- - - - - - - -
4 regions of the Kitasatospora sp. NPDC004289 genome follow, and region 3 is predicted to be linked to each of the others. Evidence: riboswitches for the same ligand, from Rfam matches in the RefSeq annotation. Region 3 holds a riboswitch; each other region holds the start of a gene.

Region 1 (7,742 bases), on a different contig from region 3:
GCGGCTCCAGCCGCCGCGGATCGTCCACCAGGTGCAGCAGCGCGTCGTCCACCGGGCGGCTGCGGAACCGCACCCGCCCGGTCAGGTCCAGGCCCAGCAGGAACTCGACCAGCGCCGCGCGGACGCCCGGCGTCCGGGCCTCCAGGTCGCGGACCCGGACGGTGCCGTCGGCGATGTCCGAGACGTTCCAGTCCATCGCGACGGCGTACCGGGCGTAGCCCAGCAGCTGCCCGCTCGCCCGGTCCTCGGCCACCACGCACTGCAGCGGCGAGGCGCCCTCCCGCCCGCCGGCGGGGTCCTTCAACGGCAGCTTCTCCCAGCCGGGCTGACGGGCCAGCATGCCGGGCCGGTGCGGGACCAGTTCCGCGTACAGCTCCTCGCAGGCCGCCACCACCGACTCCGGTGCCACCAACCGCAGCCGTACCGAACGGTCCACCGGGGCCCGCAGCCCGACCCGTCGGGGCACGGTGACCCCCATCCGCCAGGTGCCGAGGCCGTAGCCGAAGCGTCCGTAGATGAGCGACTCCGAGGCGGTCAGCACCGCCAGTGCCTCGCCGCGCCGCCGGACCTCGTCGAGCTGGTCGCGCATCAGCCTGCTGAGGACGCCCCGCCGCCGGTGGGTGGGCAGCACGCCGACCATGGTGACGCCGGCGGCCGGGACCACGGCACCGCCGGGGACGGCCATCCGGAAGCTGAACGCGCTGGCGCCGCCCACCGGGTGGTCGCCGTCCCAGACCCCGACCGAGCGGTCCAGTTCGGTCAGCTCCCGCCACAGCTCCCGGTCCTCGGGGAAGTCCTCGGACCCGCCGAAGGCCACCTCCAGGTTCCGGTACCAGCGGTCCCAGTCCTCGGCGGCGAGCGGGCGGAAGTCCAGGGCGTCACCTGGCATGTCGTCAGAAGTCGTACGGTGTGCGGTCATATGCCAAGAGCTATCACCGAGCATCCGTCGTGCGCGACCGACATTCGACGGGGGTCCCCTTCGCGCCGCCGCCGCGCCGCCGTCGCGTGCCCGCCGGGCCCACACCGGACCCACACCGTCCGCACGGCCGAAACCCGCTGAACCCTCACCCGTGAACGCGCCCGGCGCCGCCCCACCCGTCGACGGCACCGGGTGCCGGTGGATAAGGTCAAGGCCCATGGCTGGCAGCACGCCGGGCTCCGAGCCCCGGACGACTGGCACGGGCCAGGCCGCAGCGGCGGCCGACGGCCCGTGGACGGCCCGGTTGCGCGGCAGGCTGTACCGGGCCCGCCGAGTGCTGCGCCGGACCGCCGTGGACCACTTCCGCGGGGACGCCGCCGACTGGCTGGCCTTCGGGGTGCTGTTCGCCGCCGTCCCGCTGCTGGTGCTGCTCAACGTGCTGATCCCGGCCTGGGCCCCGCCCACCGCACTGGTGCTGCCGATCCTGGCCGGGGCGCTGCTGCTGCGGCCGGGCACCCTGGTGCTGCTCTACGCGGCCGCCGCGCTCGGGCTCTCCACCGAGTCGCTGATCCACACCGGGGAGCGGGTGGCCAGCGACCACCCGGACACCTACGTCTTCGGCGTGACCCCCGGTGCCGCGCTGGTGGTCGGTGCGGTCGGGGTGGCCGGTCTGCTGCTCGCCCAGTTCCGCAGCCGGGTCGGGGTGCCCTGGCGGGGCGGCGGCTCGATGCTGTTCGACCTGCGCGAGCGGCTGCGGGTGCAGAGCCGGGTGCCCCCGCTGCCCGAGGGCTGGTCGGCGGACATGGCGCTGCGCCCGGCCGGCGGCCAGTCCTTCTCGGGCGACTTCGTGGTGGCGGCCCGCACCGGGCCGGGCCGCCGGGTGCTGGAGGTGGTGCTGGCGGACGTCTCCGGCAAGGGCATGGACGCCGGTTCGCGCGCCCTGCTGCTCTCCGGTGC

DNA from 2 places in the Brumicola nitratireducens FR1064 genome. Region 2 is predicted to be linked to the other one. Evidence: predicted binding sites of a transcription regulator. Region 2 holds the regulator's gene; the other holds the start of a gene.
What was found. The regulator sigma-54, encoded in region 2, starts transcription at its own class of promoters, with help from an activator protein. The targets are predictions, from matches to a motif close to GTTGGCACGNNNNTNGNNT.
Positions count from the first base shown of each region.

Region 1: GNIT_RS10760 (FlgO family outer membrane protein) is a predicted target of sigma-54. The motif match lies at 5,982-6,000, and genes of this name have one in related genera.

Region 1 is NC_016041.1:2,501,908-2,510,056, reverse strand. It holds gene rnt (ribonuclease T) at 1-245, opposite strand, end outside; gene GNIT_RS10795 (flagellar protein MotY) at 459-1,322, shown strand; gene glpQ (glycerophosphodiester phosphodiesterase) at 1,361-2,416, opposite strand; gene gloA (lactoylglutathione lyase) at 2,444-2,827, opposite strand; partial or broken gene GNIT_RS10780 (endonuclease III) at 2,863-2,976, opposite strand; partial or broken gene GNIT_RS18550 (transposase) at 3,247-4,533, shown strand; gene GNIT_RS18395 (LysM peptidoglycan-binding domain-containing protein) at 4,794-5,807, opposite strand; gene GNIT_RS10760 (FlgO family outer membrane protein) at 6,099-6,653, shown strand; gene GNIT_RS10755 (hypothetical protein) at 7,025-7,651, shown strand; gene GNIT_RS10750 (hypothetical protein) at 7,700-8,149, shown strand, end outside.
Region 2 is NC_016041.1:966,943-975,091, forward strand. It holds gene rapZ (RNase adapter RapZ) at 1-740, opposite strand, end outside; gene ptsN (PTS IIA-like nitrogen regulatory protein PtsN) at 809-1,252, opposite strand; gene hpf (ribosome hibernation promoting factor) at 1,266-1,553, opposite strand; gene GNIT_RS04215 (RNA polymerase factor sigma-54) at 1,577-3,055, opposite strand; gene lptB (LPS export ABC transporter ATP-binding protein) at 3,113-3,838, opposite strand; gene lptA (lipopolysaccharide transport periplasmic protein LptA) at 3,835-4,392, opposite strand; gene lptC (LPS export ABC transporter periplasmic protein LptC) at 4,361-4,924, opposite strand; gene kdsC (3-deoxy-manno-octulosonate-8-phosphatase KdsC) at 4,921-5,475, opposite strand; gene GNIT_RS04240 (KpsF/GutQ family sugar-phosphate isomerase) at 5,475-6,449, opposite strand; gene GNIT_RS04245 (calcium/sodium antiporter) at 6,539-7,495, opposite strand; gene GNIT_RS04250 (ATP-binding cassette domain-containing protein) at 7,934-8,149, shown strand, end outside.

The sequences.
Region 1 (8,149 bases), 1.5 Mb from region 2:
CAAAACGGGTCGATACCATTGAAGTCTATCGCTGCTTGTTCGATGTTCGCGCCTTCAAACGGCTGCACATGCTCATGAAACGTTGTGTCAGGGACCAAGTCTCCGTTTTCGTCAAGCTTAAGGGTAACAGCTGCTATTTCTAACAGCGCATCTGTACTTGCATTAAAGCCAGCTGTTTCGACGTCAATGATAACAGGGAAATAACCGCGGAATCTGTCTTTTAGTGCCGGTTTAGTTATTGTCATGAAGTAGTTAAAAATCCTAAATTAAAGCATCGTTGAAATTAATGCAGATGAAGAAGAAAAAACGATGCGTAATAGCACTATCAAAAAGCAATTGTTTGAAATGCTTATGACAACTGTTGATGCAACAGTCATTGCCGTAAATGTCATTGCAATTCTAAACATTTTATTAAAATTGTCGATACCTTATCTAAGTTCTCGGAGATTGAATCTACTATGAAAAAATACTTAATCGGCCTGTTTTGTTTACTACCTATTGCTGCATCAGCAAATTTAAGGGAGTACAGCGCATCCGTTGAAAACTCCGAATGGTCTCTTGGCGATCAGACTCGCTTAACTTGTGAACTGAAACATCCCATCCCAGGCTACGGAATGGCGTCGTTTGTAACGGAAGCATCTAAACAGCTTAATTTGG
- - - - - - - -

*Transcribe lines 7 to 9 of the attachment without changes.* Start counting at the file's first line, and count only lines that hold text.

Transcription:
Region 1: GNIT_RS10760 (FlgO family outer membrane protein) is a predicted target of sigma-54. The motif match lies at 5,982-6,000, and genes of this name have one in related genera.

Region 1 is NC_016041.1:2,501,908-2,510,056, reverse strand. It holds gene rnt (ribonuclease T) at 1-245, opposite strand, end outside; gene GNIT_RS10795 (flagellar protein MotY) at 459-1,322, shown strand; gene glpQ (glycerophosphodiester phosphodiesterase) at 1,361-2,416, opposite strand; gene gloA (lactoylglutathione lyase) at 2,444-2,827, opposite strand; partial or broken gene GNIT_RS10780 (endonuclease III) at 2,863-2,976, opposite strand; partial or broken gene GNIT_RS18550 (transposase) at 3,247-4,533, shown strand; gene GNIT_RS18395 (LysM peptidoglycan-binding domain-containing protein) at 4,794-5,807, opposite strand; gene GNIT_RS10760 (FlgO family outer membrane protein) at 6,099-6,653, shown strand; gene GNIT_RS10755 (hypothetical protein) at 7,025-7,651, shown strand; gene GNIT_RS10750 (hypothetical protein) at 7,700-8,149, shown strand, end outside.
Region 2 is NC_016041.1:966,943-975,091, forward strand. It holds gene rapZ (RNase adapter RapZ) at 1-740, opposite strand, end outside; gene ptsN (PTS IIA-like nitrogen regulatory protein PtsN) at 809-1,252, opposite strand; gene hpf (ribosome hibernation promoting factor) at 1,266-1,553, opposite strand; gene GNIT_RS04215 (RNA polymerase factor sigma-54) at 1,577-3,055, opposite strand; gene lptB (LPS export ABC transporter ATP-binding protein) at 3,113-3,838, opposite strand; gene lptA (lipopolysaccharide transport periplasmic protein LptA) at 3,835-4,392, opposite strand; gene lptC (LPS export ABC transporter periplasmic protein LptC) at 4,361-4,924, opposite strand; gene kdsC (3-deoxy-manno-octulosonate-8-phosphatase KdsC) at 4,921-5,475, opposite strand; gene GNIT_RS04240 (KpsF/GutQ family sugar-phosphate isomerase) at 5,475-6,449, opposite strand; gene GNIT_RS04245 (calcium/sodium antiporter) at 6,539-7,495, opposite strand; gene GNIT_RS04250 (ATP-binding cassette domain-containing protein) at 7,934-8,149, shown strand, end outside.